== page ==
What Disability (WD) by: Kathryn Underwood
A new non-for-profit organisation is hoping to provide young people with more opportunities to test their limits with extreme sports.
What Disabiliity (WD) will offer training and support for people with spinal cord injuries hoping to learn a new talent or take an existing skill to the next level.
Activities include motorsport tricks, sit-skiing and horse-riding.
Residential trips will be also provided for guests coming to stay at the WD site located in Queensland.
Motorhead, Andy Hensel, is the mastermind behind the idea.
Previously ranked in the top 20 for freestyle motocross (FMX) in Australia, Andy’s identity has always been ingrained within this sporting culture.
Ramps are used to do stunts, such as tucking their feet under the handle bars as they fly through the air.
It was during the second round of the Australian championships in 2012 that he had an accident that paralysed him from the chest down.
Since then, Andy has made some alterations to his bike so he can continue to pursue his love of riding.
An automatic clutch has been added to prevent stalling, giving Andy more control over the bike when he is riding.
This is a common feature that many professional riders have installed on their bikes nowadays.
It is particularly important for Andy because his legs are strapped in to protection bars that have been added to either side of the bike.
These bars keep Andy’s legs in a safer position when he is doing tricks, such as doing jumps off his ramp.
To many people, learning to jump off a ramp seems like a challenging task and Andy knows that his life has always been ambitious, ever since a young age.
Always testing his limits, he believes that everyone has the ability to push boundaries with extreme sports, regardless of their circumstances.
it was this mind-set that helped him become the first paraplegic rider in the world to do a backflip on a dirt bike a few years ago.
Watch the video to find out more about Andy’s personal journey. Video: Nutrigrain.
He describes the adrenaline rush from getting back in to riding after his accident as reaching a “pinnacle high”, with his motivation now to help others share this experience.
He wants to coach anyone who wants to ride a motorbike, or learn to jump.
“The best feeling is seeing other people knowing that they can do that stuff,” he said.
What Disability will also give people the chance to learn some driving tricks such as “drifting”, which is when a car slides at high speed.
To make this accessible for people with paraplegia, a car is currently being renovated with a handheld stick mechanism which will help assist with the acceleration and braking system.
All activities will be recorded and each person will have a personal film created for them, documenting their progress throughout their stay at the WD site:
Head of Marketing & Fundraising at Spinal Cord Injuries Australia (SCIA), Fiona Jackson, says there are currently not enough opportunities for people with a physical disability.
“There is definitely a gap between what people with spinal cord injury would like to achieve and be part of and what is truly available and accessible in society,” Ms Jackson said.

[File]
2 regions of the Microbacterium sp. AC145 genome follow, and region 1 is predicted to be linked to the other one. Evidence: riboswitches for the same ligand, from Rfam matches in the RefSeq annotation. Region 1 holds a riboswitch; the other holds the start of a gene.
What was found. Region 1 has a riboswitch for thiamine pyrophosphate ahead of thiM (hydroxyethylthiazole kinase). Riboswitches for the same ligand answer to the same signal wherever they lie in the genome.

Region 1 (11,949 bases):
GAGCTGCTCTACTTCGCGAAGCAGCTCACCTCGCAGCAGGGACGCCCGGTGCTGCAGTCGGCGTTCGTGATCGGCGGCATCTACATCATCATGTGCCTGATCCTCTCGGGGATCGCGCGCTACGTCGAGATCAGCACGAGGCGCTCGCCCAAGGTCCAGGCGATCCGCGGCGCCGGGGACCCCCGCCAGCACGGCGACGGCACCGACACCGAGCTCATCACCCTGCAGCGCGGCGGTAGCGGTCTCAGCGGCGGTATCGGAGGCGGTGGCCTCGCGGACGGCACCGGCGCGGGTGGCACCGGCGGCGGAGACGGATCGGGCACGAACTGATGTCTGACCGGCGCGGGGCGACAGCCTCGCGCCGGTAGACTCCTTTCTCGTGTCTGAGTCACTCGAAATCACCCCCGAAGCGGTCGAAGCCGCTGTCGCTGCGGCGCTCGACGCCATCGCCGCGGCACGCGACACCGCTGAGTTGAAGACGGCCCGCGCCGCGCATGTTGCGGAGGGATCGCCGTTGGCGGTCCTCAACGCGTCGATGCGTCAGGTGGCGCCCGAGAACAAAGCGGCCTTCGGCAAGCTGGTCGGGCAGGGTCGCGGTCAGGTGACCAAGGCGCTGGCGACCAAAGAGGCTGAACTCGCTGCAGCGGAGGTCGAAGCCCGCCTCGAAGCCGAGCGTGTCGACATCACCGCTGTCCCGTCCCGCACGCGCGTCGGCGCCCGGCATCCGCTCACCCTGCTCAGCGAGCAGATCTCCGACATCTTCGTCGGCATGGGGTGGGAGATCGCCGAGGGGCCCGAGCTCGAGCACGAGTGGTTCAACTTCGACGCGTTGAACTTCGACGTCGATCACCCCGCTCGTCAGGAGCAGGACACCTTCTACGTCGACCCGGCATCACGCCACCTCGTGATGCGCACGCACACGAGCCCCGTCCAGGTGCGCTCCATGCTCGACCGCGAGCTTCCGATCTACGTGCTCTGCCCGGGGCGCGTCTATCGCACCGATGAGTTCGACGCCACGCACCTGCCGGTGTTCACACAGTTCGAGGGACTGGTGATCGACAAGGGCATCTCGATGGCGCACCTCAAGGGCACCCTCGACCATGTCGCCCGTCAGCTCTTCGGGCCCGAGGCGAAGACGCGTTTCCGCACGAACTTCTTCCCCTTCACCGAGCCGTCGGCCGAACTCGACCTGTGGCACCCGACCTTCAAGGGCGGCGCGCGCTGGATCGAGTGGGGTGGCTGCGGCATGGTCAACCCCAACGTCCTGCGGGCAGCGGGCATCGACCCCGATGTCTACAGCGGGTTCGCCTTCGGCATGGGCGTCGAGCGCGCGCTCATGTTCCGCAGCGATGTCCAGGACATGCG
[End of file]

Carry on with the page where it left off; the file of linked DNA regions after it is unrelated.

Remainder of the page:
Andy hopes that by launching WD, his organisation will be a step forward towards a more inclusive, equal society where opportunities will be available for more people.
CEO of Physical Disability Council New South Wales (PDCN), Ms Serena Ovens, believes it is very important to encourage society to re-engage everyone together in the community.
“People with a disability want to be treated like an ordinary person,” she said.
Andy echoed this view when discussing his spinal cord injury.
“It does not mean you should have to live a different life to ‘normal’,” he said.
“Everyone says a ‘normal’ life but what is a ‘normal’ life?
“Normal is the most universal word in the world, it’s so custom to everyone.
“My life to me is normal but then to someone else it’s not…it’s mental.”
Manager of Student Diversity and Inclusion at Griffith University, Gabrielle O’Brien, agrees that dissolving stereotypes is crucial.
“Andy is breaking down the stereotypes that suggest that people with disabilities are somehow limited to what they can do or achieve by the narrow-mindedness of broader society,” she said.
Ms O’Brien feels that the stigma attached with disabilities can be “more challenging than the disability itself.”
As there are more than 4 million people living with a disability in Australia, this type of negative stereotyping that Ms O’Brien mentions, could affect up to 20% of the population.
The next stage for Andy is to design a website for his non-for-profit foundation.
Andy is hoping to launch a website in the coming months, hoping the platform will allow users to discuss their injuries and give support to other members of WD.
Andy will also be busy organising the WD launch party in coming months.
He plans to broadcast this live across Australia so it will be available for everyone to watch.
“It’s going to be epic,” he said.
“The brain activity doesn’t stop when you are passionate about something you have been thinking about for years…and now it’s all coming to a head.”
“I’m just going to give it everything”.
Andy hopes to officially launch WD before Christmas.
What Disability is currently fundraising to make these opportunities possible.